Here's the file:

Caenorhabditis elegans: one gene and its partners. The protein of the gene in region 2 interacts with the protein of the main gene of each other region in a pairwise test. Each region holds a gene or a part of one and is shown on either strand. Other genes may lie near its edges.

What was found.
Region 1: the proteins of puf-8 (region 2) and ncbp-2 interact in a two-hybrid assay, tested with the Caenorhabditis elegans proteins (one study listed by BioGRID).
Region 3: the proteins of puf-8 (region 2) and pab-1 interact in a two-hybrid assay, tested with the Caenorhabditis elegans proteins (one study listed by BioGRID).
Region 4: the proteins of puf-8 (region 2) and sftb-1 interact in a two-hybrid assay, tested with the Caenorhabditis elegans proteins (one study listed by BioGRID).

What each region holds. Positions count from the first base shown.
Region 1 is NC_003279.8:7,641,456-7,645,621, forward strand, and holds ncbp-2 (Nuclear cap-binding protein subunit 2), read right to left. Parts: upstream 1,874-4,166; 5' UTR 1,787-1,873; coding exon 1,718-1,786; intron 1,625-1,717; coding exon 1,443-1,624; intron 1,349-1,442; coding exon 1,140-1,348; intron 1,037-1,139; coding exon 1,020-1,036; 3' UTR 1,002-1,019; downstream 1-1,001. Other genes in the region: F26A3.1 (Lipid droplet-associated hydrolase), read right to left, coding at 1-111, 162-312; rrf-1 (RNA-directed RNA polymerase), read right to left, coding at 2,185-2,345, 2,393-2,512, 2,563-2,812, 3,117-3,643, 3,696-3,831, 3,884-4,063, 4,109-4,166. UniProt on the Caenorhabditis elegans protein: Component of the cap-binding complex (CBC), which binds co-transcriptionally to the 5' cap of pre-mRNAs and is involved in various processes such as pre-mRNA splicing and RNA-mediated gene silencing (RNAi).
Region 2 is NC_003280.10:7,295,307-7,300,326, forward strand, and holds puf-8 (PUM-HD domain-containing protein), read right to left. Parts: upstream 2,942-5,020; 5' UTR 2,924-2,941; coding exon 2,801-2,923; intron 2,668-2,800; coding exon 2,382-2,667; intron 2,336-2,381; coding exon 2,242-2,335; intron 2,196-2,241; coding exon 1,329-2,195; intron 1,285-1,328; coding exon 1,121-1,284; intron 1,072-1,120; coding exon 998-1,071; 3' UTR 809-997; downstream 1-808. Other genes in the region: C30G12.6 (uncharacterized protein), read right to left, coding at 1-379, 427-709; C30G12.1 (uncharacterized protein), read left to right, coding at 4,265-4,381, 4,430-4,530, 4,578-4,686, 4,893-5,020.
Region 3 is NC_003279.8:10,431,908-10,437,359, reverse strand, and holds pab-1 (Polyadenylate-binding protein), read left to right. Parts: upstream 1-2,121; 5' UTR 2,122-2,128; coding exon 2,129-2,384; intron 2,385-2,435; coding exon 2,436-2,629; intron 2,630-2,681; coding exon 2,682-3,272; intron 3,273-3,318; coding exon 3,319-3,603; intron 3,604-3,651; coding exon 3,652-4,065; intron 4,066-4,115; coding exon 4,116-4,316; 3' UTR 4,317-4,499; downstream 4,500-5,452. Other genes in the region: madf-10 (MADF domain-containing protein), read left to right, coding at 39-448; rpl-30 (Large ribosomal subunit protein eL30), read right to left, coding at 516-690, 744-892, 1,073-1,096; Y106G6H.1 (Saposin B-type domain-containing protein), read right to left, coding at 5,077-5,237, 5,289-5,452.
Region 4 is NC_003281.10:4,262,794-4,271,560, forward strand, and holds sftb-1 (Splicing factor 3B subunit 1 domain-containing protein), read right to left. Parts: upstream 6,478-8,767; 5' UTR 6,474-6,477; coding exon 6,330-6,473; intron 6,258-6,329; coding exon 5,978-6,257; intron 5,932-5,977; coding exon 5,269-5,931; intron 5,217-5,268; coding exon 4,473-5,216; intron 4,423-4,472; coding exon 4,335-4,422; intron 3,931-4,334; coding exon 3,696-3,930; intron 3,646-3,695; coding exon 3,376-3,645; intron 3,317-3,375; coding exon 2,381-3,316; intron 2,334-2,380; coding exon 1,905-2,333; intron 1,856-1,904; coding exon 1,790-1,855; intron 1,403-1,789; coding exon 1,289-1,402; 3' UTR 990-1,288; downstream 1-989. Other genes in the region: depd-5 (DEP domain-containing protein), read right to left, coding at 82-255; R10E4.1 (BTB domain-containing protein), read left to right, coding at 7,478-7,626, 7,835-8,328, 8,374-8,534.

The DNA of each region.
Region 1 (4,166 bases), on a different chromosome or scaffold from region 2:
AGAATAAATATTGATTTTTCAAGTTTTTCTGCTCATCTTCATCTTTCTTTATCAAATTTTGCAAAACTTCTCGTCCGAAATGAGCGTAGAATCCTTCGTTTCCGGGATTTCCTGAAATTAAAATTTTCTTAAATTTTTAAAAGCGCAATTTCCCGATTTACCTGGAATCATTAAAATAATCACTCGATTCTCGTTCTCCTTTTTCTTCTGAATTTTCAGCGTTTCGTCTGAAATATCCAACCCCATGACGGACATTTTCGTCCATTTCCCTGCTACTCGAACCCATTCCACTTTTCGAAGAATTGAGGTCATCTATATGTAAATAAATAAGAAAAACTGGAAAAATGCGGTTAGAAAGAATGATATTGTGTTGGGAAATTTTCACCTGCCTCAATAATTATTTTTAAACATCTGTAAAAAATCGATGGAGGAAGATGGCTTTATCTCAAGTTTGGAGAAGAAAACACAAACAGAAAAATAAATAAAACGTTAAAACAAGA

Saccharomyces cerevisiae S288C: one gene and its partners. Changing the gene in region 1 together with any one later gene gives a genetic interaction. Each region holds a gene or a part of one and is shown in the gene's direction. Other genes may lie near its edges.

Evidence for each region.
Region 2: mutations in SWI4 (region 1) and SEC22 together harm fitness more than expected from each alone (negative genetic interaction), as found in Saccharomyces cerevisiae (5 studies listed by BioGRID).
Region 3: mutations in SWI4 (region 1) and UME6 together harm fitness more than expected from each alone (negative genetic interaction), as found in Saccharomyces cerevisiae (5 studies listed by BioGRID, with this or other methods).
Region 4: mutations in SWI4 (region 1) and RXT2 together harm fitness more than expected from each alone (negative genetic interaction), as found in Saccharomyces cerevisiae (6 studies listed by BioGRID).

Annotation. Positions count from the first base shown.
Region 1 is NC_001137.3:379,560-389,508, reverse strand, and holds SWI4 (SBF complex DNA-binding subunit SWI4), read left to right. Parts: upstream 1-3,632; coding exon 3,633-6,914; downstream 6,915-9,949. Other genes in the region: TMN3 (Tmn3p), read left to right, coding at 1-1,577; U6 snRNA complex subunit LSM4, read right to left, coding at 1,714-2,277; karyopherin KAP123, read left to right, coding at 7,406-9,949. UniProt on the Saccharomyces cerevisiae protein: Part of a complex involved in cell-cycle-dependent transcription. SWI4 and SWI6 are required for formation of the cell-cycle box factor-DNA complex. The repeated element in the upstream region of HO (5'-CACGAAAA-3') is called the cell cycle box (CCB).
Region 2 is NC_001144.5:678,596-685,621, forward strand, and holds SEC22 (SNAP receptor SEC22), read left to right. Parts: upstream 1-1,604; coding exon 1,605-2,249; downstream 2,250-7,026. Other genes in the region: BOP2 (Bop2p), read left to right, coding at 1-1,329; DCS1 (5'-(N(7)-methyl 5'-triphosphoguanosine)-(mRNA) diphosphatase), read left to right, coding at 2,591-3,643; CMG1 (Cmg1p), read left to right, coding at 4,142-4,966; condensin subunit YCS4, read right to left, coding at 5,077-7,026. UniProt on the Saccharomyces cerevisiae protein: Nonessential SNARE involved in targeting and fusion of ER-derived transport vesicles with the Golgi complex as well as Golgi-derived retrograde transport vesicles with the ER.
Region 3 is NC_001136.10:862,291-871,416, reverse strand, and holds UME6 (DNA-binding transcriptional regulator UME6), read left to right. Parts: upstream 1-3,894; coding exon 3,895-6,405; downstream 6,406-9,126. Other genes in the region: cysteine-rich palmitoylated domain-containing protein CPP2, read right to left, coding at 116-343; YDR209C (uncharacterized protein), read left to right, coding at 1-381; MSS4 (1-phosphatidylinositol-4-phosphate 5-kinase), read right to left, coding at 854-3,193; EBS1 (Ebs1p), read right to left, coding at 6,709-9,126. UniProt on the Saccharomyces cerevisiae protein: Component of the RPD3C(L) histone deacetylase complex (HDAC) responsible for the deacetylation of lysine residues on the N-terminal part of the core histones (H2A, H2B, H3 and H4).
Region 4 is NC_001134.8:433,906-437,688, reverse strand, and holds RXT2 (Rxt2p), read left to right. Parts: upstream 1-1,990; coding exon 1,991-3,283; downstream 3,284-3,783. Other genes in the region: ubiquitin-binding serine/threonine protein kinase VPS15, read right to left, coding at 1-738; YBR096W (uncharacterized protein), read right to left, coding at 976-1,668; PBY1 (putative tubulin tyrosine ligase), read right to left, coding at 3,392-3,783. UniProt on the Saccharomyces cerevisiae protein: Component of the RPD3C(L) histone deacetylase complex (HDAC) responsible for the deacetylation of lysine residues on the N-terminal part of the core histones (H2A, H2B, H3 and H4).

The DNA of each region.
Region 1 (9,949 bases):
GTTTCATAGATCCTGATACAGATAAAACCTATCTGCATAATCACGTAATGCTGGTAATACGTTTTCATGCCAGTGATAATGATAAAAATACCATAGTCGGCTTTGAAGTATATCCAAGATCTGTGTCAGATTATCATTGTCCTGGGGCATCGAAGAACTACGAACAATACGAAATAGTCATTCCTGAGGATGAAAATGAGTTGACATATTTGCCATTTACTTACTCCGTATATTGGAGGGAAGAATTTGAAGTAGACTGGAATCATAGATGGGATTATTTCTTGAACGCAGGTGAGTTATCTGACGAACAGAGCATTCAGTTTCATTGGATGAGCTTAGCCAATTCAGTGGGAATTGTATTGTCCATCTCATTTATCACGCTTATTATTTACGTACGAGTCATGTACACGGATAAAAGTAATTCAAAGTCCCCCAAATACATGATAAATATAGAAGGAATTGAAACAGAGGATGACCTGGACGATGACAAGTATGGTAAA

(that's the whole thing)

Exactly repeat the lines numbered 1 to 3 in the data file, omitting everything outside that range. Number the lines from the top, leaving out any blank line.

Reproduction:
Caenorhabditis elegans: one gene and its partners. The protein of the gene in region 2 interacts with the protein of the main gene of each other region in a pairwise test. Each region holds a gene or a part of one and is shown on either strand. Other genes may lie near its edges.

What was found.
Region 1: the proteins of puf-8 (region 2) and ncbp-2 interact in a two-hybrid assay, tested with the Caenorhabditis elegans proteins (one study listed by BioGRID).